GUEST POST: 'Text me when you're home!'
Today we're publishing the first in a series of blogs from the Spring student placements Engender hosted from the University of Strathclyde Applied Gender Studies and Research Methods course.
In this post, Marianne looks at how gender inequality and violence against women affect how women experience public spaces and public transport, and how and when these issues are recognised in the Scottish Parliament.
Keys between knuckles, hair down, earphones out. A routine all too familiar to a woman travelling home after sunset alone.
A male friend once told me that him and his flatmates had a ‘72-hour rule’; if one of them didn’t come home without telling the others where they were, they would wait 72 hours before ‘overthinking’ it and calling the police. I can’t speak for all women, but personally, if it was my female flatmate or friend, it would be at most 12 hours before the panic would set in and a further 12 before I would call the police. Women do not have the luxury of not taking precautions when commuting late at night. Travelling from A to B is necessary in many circumstances, and safety when doing so should be a given, but it is not.
In December 2022, Engender conducted a Tools for Change research project that looked into women’s lived experience of men’s abuse. The report focused on the everyday practices that are embedded into our society that perpetuate gendered inequalities and so create increased opportunities for men to abuse women. The findings were accumulated from workshops with women who have experienced abuse and/or lived with an abuser, and the women involved in the workshops very much depicted the world as a male arena that limited the day-to-day experiences of women in which many spaces were male-dominated. The study’s participants found it “difficult to imagine a world without abuse” and had a general lack of hope that prevention of men’s abuse of women is possible. Their comments reflected that public spaces are not universally safe, but more than that, many of them are created for and by men despite equal, and sometimes more, engagement from women.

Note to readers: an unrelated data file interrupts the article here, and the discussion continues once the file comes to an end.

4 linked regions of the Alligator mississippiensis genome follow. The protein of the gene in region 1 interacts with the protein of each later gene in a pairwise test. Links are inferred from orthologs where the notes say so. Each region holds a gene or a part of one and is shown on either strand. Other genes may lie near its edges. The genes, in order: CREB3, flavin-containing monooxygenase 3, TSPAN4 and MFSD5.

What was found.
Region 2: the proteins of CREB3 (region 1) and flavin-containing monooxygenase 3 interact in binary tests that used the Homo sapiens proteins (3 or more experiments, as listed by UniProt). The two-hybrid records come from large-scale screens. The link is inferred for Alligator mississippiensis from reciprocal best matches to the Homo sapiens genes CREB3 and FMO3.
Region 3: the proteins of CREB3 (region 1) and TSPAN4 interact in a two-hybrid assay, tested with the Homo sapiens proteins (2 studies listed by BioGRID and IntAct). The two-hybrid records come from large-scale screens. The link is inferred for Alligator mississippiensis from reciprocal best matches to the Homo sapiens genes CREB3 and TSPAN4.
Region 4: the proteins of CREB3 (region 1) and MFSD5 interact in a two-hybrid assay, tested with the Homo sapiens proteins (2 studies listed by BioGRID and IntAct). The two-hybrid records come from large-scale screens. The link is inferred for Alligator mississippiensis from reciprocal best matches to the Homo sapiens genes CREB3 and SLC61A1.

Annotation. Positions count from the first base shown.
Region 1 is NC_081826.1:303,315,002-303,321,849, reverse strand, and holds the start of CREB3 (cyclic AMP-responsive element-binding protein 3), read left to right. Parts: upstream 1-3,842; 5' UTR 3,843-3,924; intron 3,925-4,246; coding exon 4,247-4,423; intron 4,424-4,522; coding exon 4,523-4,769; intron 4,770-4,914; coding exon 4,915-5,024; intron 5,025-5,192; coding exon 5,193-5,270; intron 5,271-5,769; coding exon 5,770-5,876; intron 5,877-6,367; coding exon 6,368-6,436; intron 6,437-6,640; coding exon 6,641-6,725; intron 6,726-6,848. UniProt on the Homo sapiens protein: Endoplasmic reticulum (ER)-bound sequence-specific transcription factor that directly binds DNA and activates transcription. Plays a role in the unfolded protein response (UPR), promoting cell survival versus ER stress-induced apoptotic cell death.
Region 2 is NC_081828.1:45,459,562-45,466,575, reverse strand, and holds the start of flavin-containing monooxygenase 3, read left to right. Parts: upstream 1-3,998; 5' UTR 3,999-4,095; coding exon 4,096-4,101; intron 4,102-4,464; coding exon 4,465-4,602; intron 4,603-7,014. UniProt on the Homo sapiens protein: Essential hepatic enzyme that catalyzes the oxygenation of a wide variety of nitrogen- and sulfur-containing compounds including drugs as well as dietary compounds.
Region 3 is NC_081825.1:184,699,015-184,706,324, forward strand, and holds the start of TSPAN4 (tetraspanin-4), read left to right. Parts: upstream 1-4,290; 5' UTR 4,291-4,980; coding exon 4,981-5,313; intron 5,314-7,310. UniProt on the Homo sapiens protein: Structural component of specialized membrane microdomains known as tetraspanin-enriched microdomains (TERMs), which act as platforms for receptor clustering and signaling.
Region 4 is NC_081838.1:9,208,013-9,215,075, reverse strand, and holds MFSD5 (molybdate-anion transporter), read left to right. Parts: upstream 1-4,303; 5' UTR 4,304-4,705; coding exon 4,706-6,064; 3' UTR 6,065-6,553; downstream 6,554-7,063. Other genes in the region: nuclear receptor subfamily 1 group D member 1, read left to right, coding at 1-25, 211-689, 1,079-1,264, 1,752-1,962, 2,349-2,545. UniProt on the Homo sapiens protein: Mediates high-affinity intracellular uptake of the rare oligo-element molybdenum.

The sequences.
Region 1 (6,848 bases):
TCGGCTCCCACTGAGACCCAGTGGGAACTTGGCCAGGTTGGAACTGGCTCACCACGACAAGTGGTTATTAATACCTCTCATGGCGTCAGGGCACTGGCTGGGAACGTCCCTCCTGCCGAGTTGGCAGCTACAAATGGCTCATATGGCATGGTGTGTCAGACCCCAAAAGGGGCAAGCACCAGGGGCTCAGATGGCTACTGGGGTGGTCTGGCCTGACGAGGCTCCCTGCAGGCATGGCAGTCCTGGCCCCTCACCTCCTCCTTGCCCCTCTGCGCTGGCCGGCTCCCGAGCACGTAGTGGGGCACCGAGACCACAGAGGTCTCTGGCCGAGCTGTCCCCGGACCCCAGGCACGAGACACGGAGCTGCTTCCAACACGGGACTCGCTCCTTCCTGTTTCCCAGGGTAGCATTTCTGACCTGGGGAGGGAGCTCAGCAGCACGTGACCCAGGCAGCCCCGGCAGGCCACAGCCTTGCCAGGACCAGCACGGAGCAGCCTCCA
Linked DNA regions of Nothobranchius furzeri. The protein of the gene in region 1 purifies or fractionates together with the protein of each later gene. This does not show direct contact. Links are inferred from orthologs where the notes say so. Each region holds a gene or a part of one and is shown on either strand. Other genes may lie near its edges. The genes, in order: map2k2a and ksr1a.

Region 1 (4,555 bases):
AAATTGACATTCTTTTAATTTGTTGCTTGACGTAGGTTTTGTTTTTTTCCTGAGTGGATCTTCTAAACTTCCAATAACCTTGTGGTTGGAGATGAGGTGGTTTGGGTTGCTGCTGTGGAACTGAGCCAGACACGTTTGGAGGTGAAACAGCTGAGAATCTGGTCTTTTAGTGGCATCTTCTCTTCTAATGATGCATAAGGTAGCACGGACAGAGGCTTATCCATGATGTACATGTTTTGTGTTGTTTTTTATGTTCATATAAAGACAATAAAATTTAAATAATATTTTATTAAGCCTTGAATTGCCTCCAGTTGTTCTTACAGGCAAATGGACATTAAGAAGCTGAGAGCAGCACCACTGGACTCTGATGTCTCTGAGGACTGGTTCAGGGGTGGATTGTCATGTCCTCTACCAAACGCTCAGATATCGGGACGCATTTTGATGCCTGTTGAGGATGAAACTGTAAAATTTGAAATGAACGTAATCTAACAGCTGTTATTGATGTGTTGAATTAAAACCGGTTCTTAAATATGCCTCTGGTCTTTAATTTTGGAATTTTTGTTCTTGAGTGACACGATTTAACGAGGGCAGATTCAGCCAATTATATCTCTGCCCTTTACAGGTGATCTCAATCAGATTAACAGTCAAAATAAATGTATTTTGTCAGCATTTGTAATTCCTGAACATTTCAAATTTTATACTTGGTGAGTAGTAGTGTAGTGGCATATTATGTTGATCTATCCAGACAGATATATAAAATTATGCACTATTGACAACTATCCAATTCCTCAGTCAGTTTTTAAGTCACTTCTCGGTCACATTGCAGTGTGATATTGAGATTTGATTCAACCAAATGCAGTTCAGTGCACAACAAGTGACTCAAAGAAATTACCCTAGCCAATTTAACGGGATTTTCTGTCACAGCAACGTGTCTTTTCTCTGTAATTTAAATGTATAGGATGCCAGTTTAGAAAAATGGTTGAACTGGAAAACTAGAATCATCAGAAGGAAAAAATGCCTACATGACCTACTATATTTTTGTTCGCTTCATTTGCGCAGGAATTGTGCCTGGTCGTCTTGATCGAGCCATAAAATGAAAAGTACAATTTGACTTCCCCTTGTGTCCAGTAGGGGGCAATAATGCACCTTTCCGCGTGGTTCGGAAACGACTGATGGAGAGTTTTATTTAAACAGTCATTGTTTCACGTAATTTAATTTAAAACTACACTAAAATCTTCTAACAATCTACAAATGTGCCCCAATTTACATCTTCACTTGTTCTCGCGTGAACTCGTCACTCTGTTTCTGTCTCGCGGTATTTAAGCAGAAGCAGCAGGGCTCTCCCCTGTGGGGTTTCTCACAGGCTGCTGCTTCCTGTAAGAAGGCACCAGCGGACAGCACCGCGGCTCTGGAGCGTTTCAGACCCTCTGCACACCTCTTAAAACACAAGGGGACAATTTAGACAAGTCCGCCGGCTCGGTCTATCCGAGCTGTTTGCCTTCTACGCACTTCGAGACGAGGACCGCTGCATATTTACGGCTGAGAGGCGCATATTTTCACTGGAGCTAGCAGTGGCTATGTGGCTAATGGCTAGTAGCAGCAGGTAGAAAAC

A continuous issue in regard to women’s and girls’ safety is the prevention of harassment and abuse on public transportation. Women are more likely than men to use public transport, and yet the system is predominately built by men and so for men. In March, the Scottish Parliament debated the issue of Women’s and Girls’ Safety on Public Transport. There were progressive talks of action within the chamber. However, it seemed there was a strong sentiment that women, as well as men, need to take action due to the ‘inevitability’ of abuse towards women. It seemed prevention, rather than eradication, was the word of the day in the chamber as the members of parliament shared the participants of the Engender study fears’ that there is not feasibly a world without abuse.
Jenny Gilruth, who was the Minister for Transport at the time, picked three recommendations to highlight from the ten laid out by a report produced from Transport Scotland’s public attitudes survey. They were:
- Implementation of a better range of safe travel home options for women and girls working unsociable hours. Looking specifically at transport workers, but also those working in retail, leisure and hospitality industries.